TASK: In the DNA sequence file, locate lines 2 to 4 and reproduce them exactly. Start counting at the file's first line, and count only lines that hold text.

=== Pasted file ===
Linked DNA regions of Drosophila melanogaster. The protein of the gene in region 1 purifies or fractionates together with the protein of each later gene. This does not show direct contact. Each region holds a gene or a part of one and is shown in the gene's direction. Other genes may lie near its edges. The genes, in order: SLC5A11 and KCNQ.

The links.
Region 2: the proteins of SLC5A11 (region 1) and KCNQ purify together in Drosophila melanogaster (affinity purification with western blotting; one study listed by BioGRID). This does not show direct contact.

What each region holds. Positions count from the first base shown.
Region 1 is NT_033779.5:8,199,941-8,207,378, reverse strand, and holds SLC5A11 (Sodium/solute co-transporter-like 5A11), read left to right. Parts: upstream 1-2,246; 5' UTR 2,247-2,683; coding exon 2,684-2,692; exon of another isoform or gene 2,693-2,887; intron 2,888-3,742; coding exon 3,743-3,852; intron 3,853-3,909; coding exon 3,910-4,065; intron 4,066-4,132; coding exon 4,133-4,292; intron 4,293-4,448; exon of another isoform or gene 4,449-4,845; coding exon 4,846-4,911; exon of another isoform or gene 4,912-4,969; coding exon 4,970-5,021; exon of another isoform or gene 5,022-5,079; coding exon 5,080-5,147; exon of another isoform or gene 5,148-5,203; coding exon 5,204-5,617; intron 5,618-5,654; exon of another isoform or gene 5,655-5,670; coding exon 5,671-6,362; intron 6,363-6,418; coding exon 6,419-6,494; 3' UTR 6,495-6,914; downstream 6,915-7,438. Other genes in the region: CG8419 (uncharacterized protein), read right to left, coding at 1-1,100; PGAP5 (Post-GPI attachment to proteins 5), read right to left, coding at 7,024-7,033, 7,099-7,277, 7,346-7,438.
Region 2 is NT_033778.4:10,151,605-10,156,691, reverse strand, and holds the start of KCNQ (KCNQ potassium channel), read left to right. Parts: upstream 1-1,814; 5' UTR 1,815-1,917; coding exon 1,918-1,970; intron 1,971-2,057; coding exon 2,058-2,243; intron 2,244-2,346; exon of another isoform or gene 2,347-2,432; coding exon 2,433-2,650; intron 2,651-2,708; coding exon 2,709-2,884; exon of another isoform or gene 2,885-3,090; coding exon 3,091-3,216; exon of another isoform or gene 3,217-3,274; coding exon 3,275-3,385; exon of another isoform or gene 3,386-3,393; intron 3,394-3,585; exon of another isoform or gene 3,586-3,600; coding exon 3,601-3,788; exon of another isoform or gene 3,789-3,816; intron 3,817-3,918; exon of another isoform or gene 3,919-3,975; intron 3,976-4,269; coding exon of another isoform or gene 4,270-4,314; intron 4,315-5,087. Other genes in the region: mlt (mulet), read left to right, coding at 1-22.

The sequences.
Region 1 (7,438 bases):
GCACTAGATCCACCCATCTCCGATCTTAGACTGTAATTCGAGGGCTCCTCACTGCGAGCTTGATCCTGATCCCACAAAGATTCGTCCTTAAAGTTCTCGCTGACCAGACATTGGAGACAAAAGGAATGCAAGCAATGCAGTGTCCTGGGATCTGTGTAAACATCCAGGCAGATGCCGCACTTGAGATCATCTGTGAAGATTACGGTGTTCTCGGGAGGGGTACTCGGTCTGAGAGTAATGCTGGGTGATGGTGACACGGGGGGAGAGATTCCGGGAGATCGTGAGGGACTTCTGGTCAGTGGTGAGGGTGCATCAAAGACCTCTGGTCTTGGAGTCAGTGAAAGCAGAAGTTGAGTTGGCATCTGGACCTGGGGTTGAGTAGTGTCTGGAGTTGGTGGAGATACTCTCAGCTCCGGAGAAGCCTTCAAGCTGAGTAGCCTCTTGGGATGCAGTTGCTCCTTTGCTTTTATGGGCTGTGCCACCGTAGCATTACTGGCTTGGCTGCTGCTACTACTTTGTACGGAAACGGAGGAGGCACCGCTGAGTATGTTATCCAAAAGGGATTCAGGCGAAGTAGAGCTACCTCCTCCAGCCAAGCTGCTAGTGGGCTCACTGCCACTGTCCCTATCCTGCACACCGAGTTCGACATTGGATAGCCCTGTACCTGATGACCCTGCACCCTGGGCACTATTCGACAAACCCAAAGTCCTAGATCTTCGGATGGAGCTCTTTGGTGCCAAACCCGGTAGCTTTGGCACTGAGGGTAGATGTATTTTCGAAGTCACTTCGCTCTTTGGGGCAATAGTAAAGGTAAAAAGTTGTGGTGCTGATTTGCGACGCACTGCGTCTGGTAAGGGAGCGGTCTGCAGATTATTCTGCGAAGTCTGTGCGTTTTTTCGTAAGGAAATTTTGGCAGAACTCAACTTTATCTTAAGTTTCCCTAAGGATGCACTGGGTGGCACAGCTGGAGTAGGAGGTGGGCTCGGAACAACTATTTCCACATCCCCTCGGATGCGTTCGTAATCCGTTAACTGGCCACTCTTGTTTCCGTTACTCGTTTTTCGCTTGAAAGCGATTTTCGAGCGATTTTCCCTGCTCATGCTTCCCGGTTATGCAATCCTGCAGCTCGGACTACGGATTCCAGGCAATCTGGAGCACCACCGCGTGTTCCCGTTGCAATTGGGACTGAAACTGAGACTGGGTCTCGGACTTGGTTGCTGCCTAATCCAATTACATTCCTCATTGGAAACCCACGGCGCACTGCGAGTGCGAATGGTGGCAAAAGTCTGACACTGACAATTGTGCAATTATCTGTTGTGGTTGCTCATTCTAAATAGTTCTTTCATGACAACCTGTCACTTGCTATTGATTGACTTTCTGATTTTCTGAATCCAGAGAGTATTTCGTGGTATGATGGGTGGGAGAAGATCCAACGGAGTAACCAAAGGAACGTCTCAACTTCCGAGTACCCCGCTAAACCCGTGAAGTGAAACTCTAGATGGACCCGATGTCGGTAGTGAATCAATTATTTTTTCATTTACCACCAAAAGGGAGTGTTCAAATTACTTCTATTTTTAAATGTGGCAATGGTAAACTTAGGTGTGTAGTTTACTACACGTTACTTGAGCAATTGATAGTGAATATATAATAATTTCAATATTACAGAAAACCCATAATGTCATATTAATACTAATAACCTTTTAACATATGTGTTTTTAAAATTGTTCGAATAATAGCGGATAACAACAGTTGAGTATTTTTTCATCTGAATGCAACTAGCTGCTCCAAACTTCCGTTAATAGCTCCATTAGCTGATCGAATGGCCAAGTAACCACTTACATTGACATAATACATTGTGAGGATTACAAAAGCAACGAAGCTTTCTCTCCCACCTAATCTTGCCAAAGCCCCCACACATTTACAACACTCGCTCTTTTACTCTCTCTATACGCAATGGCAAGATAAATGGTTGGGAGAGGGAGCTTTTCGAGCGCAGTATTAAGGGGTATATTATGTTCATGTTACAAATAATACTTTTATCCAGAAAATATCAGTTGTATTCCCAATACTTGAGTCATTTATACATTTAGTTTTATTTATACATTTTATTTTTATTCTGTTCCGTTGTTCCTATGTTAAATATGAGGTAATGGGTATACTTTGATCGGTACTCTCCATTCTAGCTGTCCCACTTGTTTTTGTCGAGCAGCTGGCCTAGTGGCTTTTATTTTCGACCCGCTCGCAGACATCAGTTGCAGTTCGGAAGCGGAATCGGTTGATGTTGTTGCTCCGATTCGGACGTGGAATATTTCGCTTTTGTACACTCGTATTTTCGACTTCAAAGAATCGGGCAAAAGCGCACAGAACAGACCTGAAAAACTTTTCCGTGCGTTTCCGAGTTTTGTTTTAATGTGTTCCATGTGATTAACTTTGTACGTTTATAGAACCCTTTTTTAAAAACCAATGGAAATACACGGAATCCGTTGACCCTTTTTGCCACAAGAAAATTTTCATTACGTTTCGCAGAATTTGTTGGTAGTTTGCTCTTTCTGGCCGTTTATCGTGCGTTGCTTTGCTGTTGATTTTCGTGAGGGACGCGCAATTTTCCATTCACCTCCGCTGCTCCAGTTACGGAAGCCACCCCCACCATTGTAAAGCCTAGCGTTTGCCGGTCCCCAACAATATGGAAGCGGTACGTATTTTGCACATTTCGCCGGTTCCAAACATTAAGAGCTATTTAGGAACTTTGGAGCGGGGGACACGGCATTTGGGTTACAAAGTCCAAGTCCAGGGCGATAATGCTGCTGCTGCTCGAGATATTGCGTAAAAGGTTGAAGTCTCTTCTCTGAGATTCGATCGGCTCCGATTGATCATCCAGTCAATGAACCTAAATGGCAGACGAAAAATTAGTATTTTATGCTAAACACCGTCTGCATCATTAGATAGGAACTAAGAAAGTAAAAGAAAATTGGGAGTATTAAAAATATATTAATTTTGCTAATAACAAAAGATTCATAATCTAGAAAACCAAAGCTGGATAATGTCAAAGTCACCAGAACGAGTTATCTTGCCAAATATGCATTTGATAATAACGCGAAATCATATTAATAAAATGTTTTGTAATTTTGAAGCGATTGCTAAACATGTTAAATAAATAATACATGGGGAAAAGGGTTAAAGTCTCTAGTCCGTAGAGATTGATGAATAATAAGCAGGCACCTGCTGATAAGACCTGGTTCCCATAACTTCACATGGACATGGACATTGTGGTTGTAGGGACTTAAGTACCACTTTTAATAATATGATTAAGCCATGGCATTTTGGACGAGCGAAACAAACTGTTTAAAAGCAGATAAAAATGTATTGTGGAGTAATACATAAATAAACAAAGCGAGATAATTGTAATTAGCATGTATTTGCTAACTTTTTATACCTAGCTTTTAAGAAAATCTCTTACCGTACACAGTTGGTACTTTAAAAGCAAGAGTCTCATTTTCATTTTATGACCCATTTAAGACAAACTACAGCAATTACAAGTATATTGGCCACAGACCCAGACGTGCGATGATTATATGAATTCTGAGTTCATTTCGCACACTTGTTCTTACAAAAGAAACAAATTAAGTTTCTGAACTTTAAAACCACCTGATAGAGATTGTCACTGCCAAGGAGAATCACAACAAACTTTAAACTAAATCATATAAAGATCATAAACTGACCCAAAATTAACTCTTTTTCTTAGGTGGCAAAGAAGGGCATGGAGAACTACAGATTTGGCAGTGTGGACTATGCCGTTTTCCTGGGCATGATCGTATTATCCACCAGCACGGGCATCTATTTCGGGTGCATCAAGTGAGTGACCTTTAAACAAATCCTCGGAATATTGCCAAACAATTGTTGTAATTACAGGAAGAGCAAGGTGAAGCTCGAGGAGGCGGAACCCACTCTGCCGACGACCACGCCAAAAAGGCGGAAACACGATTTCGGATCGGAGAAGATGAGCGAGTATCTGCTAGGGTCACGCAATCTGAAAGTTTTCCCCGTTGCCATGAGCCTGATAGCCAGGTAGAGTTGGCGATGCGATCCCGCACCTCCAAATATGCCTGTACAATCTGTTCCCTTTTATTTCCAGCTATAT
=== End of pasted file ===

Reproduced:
The links.
Region 2: the proteins of SLC5A11 (region 1) and KCNQ purify together in Drosophila melanogaster (affinity purification with western blotting; one study listed by BioGRID). This does not show direct contact.

What each region holds. Positions count from the first base shown.